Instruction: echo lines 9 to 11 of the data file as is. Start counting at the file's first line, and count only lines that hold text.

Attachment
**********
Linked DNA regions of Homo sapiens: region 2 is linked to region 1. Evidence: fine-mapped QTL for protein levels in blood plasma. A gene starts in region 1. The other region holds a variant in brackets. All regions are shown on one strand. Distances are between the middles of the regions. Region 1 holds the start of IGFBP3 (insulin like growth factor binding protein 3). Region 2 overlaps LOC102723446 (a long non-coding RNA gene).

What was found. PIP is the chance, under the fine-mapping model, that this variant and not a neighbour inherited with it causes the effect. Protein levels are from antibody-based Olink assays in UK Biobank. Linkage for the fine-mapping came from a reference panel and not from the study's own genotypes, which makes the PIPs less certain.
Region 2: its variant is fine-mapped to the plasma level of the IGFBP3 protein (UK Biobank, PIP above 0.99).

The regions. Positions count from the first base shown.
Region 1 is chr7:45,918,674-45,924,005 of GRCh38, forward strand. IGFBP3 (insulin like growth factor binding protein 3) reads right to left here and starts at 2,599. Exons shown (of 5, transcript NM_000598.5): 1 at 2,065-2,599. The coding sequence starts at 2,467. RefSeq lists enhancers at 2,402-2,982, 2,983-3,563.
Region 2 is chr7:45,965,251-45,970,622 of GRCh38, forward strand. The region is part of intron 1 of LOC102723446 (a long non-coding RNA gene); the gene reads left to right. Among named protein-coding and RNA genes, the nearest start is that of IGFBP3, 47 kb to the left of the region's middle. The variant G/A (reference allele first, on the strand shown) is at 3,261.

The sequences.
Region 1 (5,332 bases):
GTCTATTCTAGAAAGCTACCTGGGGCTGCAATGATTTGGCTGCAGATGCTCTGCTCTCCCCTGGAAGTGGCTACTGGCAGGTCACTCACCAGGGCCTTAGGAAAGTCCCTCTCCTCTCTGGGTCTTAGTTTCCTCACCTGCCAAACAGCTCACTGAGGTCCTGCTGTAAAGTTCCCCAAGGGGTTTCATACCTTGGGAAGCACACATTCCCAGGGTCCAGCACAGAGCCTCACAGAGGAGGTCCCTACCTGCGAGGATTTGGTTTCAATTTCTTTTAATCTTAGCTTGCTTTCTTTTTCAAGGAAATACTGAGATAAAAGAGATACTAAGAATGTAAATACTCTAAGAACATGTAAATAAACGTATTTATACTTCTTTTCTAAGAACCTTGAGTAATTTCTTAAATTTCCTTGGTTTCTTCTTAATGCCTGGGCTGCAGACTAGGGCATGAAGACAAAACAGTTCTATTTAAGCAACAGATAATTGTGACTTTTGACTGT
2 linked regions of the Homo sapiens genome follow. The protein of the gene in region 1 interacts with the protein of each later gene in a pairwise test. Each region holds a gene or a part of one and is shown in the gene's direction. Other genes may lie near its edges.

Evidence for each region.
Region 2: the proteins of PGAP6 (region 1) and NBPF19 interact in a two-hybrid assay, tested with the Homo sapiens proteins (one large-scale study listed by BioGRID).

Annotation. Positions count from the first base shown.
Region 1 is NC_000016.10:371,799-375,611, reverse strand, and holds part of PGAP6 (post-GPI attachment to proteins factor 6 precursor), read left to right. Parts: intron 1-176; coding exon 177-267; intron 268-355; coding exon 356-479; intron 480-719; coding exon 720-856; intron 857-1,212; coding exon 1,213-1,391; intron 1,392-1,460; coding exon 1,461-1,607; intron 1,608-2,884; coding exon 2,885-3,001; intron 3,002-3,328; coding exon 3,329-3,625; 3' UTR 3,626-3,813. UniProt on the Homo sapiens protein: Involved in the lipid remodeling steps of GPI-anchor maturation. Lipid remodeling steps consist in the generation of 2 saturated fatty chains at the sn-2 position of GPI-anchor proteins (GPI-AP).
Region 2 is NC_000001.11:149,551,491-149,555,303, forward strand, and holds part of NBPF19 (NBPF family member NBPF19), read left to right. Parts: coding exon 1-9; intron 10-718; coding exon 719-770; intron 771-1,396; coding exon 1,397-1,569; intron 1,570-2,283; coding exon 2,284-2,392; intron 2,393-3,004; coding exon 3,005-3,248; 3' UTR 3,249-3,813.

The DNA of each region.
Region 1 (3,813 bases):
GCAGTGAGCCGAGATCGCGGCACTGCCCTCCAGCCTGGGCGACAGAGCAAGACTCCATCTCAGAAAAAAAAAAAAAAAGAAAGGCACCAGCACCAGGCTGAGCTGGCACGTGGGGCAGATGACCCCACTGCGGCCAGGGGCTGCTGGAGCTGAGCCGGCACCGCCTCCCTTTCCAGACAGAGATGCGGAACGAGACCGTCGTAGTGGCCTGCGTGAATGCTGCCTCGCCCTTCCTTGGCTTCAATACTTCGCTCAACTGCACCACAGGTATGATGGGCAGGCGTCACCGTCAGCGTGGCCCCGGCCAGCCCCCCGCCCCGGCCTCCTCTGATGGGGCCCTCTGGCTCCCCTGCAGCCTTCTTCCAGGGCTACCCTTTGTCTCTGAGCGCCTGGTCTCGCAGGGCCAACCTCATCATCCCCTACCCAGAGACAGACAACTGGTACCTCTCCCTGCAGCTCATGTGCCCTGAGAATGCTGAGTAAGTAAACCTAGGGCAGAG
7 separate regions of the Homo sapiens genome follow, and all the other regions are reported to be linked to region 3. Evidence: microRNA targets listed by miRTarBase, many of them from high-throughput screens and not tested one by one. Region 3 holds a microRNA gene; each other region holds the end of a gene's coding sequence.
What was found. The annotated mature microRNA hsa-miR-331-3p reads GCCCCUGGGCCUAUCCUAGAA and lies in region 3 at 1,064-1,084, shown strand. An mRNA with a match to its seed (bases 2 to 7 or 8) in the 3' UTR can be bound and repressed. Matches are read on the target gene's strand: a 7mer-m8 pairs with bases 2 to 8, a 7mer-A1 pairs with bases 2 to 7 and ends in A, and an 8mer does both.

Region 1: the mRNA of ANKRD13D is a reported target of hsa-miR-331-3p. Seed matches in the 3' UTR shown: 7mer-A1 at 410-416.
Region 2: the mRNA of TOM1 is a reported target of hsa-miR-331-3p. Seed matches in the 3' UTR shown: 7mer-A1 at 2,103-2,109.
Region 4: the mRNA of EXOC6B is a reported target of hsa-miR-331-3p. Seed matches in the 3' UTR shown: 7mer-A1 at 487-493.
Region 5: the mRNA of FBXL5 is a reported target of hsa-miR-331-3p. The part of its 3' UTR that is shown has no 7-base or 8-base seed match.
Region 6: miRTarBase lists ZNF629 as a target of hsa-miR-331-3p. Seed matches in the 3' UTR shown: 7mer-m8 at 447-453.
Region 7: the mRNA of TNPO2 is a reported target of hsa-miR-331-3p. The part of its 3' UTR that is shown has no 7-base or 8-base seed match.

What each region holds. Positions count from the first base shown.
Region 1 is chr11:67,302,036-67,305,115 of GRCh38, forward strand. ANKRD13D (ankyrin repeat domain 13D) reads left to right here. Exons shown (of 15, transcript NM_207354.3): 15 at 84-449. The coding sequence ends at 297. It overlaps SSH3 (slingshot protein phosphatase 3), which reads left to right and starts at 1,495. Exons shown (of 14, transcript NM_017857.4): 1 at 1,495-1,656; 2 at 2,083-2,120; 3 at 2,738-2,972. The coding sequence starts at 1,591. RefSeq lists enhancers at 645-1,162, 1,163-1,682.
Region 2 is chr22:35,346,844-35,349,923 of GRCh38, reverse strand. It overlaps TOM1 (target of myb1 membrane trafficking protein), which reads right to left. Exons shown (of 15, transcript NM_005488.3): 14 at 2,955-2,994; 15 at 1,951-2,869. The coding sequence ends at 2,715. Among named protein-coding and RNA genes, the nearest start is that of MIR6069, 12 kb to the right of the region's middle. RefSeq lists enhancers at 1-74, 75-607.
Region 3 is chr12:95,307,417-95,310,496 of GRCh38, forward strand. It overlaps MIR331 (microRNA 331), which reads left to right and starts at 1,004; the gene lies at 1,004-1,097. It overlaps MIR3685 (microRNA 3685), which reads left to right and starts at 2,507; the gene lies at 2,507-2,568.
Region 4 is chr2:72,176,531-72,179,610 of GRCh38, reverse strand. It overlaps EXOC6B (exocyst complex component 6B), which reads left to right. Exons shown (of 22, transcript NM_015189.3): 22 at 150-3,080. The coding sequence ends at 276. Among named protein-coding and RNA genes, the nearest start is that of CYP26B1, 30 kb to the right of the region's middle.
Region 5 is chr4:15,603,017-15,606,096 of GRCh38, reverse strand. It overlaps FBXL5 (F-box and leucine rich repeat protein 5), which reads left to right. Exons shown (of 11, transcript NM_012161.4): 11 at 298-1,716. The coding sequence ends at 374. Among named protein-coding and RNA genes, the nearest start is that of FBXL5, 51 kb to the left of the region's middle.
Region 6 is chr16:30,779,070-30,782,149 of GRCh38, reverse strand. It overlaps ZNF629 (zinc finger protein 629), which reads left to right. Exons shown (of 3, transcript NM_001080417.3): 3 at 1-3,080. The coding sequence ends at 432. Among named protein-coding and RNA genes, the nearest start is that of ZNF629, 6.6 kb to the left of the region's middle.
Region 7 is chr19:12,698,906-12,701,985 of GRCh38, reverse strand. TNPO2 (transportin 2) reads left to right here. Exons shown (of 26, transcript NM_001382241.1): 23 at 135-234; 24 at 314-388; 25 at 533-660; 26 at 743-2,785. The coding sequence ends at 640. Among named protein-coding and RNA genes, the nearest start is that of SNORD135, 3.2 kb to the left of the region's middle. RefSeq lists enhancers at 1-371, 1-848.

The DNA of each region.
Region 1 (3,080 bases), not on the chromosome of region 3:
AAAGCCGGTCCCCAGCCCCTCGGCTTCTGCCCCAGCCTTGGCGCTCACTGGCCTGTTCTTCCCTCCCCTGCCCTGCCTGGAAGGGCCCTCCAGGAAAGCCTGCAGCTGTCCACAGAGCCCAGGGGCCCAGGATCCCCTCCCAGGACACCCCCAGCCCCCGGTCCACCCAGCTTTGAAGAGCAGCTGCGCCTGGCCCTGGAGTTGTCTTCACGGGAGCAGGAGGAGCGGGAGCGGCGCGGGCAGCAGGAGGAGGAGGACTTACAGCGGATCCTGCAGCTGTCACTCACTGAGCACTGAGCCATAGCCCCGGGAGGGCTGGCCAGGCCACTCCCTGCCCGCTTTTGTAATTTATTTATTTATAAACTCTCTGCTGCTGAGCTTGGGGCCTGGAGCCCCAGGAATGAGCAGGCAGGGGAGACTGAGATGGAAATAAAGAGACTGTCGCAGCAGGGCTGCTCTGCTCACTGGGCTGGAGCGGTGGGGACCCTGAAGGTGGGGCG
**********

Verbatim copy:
GTCTATTCTAGAAAGCTACCTGGGGCTGCAATGATTTGGCTGCAGATGCTCTGCTCTCCCCTGGAAGTGGCTACTGGCAGGTCACTCACCAGGGCCTTAGGAAAGTCCCTCTCCTCTCTGGGTCTTAGTTTCCTCACCTGCCAAACAGCTCACTGAGGTCCTGCTGTAAAGTTCCCCAAGGGGTTTCATACCTTGGGAAGCACACATTCCCAGGGTCCAGCACAGAGCCTCACAGAGGAGGTCCCTACCTGCGAGGATTTGGTTTCAATTTCTTTTAATCTTAGCTTGCTTTCTTTTTCAAGGAAATACTGAGATAAAAGAGATACTAAGAATGTAAATACTCTAAGAACATGTAAATAAACGTATTTATACTTCTTTTCTAAGAACCTTGAGTAATTTCTTAAATTTCCTTGGTTTCTTCTTAATGCCTGGGCTGCAGACTAGGGCATGAAGACAAAACAGTTCTATTTAAGCAACAGATAATTGTGACTTTTGACTGT
2 linked regions of the Homo sapiens genome follow. The protein of the gene in region 1 interacts with the protein of each later gene in a pairwise test. Each region holds a gene or a part of one and is shown in the gene's direction. Other genes may lie near its edges.

Evidence for each region.